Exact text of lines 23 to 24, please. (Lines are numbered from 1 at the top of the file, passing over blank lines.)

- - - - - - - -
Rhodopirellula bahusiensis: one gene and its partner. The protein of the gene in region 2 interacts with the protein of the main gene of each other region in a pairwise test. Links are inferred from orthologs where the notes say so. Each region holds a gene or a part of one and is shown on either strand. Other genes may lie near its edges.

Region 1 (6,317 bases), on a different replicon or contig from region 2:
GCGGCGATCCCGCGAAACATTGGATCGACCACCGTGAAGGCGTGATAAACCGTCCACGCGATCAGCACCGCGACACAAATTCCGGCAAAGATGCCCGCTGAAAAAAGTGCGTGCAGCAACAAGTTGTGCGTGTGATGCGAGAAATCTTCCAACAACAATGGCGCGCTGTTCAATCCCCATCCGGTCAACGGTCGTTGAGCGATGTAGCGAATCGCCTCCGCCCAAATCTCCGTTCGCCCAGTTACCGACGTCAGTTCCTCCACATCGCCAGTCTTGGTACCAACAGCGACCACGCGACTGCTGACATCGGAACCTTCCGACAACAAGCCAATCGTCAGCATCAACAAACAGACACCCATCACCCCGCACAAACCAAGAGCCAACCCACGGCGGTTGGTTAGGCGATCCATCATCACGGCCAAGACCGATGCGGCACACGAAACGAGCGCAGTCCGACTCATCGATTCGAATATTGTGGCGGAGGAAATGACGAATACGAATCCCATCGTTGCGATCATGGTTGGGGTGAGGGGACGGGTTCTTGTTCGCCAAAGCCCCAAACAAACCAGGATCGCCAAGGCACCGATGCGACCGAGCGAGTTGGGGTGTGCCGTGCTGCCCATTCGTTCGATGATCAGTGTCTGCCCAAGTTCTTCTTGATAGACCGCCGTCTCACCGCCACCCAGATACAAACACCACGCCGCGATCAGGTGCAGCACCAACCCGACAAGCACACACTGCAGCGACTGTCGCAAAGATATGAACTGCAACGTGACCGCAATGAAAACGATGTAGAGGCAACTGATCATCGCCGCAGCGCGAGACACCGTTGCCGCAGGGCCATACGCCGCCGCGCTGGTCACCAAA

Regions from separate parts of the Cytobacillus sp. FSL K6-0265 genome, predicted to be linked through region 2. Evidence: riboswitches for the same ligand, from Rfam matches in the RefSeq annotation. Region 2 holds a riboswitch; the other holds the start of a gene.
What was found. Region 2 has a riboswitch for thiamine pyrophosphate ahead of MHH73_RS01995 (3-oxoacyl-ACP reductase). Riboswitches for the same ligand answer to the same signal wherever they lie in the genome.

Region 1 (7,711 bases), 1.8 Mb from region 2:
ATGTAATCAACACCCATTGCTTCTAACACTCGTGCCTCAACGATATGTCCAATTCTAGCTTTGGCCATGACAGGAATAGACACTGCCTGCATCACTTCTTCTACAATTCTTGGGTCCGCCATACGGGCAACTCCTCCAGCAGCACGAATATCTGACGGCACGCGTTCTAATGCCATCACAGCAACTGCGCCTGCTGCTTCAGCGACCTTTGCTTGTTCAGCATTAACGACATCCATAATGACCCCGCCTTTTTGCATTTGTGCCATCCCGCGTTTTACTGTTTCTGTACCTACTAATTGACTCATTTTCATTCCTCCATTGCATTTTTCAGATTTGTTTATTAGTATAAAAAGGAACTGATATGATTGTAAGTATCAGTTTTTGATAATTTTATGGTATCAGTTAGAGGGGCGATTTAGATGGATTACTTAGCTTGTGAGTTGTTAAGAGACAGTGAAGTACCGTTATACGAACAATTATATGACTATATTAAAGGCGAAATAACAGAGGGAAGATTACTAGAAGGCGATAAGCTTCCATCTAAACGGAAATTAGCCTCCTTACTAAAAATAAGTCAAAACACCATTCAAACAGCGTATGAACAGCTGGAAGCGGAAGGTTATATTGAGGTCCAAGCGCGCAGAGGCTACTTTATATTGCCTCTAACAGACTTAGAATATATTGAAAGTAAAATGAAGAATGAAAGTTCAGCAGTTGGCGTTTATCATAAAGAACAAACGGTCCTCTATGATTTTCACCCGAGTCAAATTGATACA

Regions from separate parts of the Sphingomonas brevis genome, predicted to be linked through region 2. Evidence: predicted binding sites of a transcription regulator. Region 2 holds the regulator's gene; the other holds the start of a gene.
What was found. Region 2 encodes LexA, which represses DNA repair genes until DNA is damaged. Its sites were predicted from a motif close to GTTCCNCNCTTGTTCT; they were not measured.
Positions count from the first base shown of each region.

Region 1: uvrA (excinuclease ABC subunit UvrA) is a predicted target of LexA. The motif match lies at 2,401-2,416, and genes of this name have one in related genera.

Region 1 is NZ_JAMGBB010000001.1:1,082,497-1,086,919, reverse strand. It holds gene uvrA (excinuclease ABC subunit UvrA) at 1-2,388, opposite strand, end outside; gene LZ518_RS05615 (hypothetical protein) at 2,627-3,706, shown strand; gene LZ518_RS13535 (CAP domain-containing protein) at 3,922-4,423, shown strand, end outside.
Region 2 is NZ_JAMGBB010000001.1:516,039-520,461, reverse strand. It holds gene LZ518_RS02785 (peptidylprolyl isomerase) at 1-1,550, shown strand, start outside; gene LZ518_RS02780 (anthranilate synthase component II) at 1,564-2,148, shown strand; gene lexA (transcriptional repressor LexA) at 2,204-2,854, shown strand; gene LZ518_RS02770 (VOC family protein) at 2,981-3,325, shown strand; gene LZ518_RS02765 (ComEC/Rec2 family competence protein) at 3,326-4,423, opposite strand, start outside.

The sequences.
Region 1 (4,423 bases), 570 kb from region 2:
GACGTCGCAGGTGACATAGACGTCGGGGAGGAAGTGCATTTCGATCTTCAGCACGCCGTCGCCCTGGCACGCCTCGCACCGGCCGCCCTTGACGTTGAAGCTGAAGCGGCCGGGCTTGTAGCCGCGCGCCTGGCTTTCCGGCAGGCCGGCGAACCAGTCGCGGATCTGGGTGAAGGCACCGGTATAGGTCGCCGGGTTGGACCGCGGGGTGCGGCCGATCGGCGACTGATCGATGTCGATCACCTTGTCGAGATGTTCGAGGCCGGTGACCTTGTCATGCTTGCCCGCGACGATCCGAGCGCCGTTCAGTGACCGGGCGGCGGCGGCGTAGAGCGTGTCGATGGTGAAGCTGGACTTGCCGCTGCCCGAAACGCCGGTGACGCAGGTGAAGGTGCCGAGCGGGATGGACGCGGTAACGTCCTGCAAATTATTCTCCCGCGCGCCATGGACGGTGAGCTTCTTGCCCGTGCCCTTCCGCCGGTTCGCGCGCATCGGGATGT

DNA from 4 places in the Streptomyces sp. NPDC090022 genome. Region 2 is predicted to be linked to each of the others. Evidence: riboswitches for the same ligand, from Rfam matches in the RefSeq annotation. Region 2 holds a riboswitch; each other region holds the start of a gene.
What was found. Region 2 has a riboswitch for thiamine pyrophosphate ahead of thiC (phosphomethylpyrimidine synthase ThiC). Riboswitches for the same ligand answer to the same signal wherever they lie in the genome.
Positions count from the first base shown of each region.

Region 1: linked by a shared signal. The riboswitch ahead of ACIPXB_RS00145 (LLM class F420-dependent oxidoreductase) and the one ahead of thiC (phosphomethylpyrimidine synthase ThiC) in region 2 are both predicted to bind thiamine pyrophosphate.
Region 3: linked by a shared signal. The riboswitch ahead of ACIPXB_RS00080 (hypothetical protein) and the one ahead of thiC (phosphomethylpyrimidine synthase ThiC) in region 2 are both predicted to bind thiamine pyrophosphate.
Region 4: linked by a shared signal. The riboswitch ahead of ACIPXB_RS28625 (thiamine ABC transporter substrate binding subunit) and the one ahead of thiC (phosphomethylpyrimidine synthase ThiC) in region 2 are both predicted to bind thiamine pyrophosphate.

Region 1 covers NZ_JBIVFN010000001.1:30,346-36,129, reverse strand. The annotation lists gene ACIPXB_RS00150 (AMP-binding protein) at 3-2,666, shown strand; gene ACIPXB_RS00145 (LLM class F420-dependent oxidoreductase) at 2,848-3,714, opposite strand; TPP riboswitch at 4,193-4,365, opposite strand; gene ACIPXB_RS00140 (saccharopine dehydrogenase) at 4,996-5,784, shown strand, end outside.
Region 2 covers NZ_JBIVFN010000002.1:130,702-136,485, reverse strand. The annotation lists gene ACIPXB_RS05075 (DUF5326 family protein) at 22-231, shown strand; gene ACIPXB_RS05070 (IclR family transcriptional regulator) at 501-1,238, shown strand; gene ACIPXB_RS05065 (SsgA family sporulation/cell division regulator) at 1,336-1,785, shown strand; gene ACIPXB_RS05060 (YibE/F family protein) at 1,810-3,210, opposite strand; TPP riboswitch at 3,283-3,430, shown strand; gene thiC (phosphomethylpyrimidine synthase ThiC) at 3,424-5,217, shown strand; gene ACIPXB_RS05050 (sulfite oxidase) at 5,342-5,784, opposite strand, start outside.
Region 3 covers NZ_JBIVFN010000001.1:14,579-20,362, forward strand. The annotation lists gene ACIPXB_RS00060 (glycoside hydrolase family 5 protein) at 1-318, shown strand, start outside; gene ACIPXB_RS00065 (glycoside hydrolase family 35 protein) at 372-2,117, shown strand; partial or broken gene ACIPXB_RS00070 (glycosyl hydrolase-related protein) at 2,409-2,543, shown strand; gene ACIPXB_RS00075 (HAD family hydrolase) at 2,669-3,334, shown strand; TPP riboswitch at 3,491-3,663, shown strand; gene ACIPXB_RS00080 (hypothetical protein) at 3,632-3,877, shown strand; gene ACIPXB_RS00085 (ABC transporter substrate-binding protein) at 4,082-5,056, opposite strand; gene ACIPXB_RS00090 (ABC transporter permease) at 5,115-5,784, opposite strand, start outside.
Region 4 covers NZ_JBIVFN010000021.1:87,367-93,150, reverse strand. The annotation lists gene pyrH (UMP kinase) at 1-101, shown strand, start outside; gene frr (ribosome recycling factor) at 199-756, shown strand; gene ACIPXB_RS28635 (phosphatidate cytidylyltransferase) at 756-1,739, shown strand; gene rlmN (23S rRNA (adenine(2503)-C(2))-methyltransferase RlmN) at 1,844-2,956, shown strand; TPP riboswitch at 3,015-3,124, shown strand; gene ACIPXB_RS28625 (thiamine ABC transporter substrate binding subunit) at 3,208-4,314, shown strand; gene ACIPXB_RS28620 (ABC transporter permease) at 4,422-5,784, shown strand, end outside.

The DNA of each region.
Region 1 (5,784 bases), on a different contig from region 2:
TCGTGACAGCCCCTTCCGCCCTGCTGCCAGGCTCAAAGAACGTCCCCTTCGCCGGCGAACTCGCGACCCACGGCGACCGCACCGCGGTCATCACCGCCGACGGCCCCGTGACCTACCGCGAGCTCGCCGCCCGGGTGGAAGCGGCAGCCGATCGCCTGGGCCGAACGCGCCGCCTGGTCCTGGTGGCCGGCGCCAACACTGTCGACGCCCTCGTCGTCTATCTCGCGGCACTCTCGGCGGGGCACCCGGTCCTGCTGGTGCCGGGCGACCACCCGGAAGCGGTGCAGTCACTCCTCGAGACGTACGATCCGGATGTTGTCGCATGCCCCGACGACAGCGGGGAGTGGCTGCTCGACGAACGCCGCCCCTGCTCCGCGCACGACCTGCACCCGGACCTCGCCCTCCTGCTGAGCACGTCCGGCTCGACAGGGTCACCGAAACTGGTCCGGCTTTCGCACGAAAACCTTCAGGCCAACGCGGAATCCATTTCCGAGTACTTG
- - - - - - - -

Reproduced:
Region 1 covers NZ_JBIVFN010000001.1:30,346-36,129, reverse strand. The annotation lists gene ACIPXB_RS00150 (AMP-binding protein) at 3-2,666, shown strand; gene ACIPXB_RS00145 (LLM class F420-dependent oxidoreductase) at 2,848-3,714, opposite strand; TPP riboswitch at 4,193-4,365, opposite strand; gene ACIPXB_RS00140 (saccharopine dehydrogenase) at 4,996-5,784, shown strand, end outside.
Region 2 covers NZ_JBIVFN010000002.1:130,702-136,485, reverse strand. The annotation lists gene ACIPXB_RS05075 (DUF5326 family protein) at 22-231, shown strand; gene ACIPXB_RS05070 (IclR family transcriptional regulator) at 501-1,238, shown strand; gene ACIPXB_RS05065 (SsgA family sporulation/cell division regulator) at 1,336-1,785, shown strand; gene ACIPXB_RS05060 (YibE/F family protein) at 1,810-3,210, opposite strand; TPP riboswitch at 3,283-3,430, shown strand; gene thiC (phosphomethylpyrimidine synthase ThiC) at 3,424-5,217, shown strand; gene ACIPXB_RS05050 (sulfite oxidase) at 5,342-5,784, opposite strand, start outside.